A featurette made by Laurent Bouzereau for the 2011 DVD release of the film covers a lot of ground. It’s the only time we hear from Pitt in this package. (He also served as a producer and was very likely the central reason the film got made.) We also hear from a number of other participants; testifying to Malick’s genius are celebrity fans Christopher Nolan and David Fincher.

Visual essays by Benjamin B and Matt Zoller Seitz and editor Serena Bramble explore the film’s visuals in an academic fashion. B calls the images “cubist” because Malick encouraged the camera people to ignore continuity on actions shot from multiple angles (but that isn’t apparent to the average viewer, who would need to watch the film in slow motion to catch the mismatches). A more apt metaphor in his visual essay occurs when he describes the film’s visual approach as being like jazz, because Malick trusted his camera people enough to catch certain shots however they could, and improvise some bits of business with the actors.

In an onscreen interview created for this package, critic Alex Ross offers a valuable and informative exploration of the classical and neo-classical music used on the film’s soundtrack. He notes the elegiac tone of the works chosen by Malick for the picture and provides a discussion of both the original history of the pieces and how they evoke certain emotions in the context of the film.

Don Glass, the senior visual-effects supervisor, discusses the “origin of the universe” scene at length in another new onscreen interview. He explains how four different companies designed different elements in the segment, with one company each working on the microbial and astrophysical aspects. This featurette reminds one of just how much incredible work went into a sequence that runs less than 20 minutes in all iterations of the movie.

The most enthusiastic take on the film isn’t supplied by a critic or crew member — it comes from the film’s star, Jessica Chastain, in a new interview. She describes acting in Tree of Life as like “being in a visual poem” and like being part of a dance troupe. She also discusses her character’s most unusual moment — when she is seen dancing in the air in the front yard of the family house.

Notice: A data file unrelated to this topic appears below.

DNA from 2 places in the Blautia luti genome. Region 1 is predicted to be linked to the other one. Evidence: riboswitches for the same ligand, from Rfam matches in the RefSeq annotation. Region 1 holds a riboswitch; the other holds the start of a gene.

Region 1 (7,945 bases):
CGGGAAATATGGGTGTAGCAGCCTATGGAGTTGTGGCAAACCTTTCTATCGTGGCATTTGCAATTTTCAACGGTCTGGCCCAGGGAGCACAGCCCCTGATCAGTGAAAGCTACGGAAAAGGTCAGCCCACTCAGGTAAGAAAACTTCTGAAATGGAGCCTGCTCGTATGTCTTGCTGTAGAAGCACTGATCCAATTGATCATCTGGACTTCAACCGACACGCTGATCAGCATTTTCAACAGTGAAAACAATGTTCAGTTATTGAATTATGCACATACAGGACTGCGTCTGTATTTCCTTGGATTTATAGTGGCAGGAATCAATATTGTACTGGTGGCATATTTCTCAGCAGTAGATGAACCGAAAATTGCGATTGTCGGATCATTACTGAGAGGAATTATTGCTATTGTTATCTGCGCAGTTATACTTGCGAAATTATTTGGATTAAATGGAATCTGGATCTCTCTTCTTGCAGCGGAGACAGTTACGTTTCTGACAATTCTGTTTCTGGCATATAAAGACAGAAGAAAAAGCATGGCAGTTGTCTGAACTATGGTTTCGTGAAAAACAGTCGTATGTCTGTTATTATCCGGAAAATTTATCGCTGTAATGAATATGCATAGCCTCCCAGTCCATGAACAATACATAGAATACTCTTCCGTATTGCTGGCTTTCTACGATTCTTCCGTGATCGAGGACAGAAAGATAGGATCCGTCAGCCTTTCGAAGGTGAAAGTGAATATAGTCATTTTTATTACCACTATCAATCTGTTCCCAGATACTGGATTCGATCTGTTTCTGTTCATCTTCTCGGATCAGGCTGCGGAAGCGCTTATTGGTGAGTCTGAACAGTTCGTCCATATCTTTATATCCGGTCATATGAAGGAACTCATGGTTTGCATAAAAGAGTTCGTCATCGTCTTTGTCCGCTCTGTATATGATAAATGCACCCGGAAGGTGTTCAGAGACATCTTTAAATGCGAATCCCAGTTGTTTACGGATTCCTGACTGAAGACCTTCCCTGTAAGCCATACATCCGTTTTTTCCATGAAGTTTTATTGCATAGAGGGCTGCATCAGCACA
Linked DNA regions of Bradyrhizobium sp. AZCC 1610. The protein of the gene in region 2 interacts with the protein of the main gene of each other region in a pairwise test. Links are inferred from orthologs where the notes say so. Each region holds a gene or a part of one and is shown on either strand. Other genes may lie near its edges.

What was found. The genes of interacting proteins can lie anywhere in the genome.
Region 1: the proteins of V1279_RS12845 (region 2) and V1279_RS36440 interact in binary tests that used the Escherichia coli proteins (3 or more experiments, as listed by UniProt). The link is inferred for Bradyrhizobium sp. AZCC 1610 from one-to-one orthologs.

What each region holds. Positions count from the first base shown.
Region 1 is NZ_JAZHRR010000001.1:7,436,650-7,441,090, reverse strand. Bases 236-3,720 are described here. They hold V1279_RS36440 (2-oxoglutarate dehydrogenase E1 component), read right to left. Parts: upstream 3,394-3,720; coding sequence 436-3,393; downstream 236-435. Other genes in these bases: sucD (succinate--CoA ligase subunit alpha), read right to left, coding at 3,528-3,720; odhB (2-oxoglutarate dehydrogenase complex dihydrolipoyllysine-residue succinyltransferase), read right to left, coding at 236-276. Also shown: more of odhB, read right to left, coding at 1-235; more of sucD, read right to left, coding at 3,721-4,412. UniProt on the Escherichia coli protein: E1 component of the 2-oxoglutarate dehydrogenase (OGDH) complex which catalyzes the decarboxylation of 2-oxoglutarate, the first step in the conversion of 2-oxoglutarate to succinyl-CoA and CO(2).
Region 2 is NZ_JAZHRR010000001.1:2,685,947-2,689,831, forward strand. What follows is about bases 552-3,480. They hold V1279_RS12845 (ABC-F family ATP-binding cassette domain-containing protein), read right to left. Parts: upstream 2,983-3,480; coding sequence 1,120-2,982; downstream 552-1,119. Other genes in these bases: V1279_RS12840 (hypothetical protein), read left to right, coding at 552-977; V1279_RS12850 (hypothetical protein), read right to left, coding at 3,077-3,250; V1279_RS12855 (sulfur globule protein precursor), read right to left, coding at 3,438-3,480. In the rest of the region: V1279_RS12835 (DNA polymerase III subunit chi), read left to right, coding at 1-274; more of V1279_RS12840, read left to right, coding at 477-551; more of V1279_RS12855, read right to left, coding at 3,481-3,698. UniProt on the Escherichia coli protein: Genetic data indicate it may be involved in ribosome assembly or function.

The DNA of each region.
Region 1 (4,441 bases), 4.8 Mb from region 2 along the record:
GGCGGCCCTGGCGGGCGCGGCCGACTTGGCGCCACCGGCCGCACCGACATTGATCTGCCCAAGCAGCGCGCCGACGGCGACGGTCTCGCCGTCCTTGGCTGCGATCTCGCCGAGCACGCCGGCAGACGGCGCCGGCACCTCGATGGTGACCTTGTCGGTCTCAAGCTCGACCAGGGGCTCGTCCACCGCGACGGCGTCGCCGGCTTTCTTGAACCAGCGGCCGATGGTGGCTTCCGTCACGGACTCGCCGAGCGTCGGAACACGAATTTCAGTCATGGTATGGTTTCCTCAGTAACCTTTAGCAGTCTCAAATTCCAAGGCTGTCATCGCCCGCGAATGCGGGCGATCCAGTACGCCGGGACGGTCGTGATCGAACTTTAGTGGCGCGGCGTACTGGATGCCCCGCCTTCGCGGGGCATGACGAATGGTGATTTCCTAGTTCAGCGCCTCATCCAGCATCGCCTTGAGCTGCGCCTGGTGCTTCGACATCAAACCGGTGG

We see short snippets of Chastain’s audition tapes and the tapes made for the child actors. She also reflects on her voiceover narration, noting that she was called back by Malick several times after the shoot was finished, her estimate being that she recorded 20 hours of v.o.

Her enthusiasm for the picture is infectious, especially when she describes a technique that Malick taught her that she has used on films since. It involves doing the scene as written and then attempting it without the dialogue, letting the gestures convey the character’s attitude.

Chastain’s star has certainly risen since Tree of Life, but she has very strong feelings about Malick’s non-linear avant-garde allegory, calling it “the film and the part that has touched me the most.”

Buy or Rent The Tree of Life (2011)

About Ed

Ed Grant has written about film for a wide range of periodicals, books and websites. He edited the reference book The Motion Picture Guide Annual and, since 1993, has produced and hosted the weekly cable program Media Funhouse, which Time magazine called “the most eclectic and useful movie show on TV.”